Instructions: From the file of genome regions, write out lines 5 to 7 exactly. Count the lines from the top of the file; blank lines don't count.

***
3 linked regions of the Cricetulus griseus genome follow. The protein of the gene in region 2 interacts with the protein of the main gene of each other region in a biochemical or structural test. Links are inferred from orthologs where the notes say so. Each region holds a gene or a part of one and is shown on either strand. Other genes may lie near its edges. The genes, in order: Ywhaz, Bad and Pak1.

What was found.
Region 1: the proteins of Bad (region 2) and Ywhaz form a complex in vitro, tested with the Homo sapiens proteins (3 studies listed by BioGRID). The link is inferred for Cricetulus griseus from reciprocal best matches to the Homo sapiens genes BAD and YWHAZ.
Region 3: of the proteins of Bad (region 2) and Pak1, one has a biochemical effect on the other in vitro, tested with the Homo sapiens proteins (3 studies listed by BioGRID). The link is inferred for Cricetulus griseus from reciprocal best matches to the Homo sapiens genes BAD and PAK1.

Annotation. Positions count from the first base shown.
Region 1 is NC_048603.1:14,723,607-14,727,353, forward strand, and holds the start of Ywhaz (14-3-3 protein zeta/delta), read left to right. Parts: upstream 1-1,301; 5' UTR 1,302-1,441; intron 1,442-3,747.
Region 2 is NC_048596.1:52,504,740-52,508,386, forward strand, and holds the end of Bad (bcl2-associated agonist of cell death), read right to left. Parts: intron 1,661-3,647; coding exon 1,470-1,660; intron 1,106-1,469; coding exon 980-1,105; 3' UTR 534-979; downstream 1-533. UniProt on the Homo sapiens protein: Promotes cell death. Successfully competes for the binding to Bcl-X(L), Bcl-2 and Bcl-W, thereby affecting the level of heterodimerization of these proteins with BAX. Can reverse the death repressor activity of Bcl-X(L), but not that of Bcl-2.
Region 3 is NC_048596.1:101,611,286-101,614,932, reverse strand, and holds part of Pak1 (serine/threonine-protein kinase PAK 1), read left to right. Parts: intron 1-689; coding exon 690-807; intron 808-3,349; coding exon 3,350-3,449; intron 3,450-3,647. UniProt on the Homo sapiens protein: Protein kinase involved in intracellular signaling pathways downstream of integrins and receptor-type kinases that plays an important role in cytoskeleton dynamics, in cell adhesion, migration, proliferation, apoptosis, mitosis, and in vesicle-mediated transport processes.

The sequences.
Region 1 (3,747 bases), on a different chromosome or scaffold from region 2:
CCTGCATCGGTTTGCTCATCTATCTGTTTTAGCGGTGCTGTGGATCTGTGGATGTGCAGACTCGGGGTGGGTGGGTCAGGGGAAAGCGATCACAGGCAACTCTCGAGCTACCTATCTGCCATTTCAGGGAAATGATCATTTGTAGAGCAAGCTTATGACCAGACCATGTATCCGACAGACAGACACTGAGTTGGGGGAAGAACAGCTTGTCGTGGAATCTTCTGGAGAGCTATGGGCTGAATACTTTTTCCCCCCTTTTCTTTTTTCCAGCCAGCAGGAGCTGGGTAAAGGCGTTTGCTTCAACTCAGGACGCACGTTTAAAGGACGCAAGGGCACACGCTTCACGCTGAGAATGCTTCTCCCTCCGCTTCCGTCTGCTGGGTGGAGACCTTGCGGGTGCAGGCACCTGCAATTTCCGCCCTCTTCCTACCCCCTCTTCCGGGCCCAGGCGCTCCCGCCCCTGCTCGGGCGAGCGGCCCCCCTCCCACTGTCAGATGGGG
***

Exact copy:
Annotation. Positions count from the first base shown.
Region 1 is NC_048603.1:14,723,607-14,727,353, forward strand, and holds the start of Ywhaz (14-3-3 protein zeta/delta), read left to right. Parts: upstream 1-1,301; 5' UTR 1,302-1,441; intron 1,442-3,747.
Region 2 is NC_048596.1:52,504,740-52,508,386, forward strand, and holds the end of Bad (bcl2-associated agonist of cell death), read right to left. Parts: intron 1,661-3,647; coding exon 1,470-1,660; intron 1,106-1,469; coding exon 980-1,105; 3' UTR 534-979; downstream 1-533. UniProt on the Homo sapiens protein: Promotes cell death. Successfully competes for the binding to Bcl-X(L), Bcl-2 and Bcl-W, thereby affecting the level of heterodimerization of these proteins with BAX. Can reverse the death repressor activity of Bcl-X(L), but not that of Bcl-2.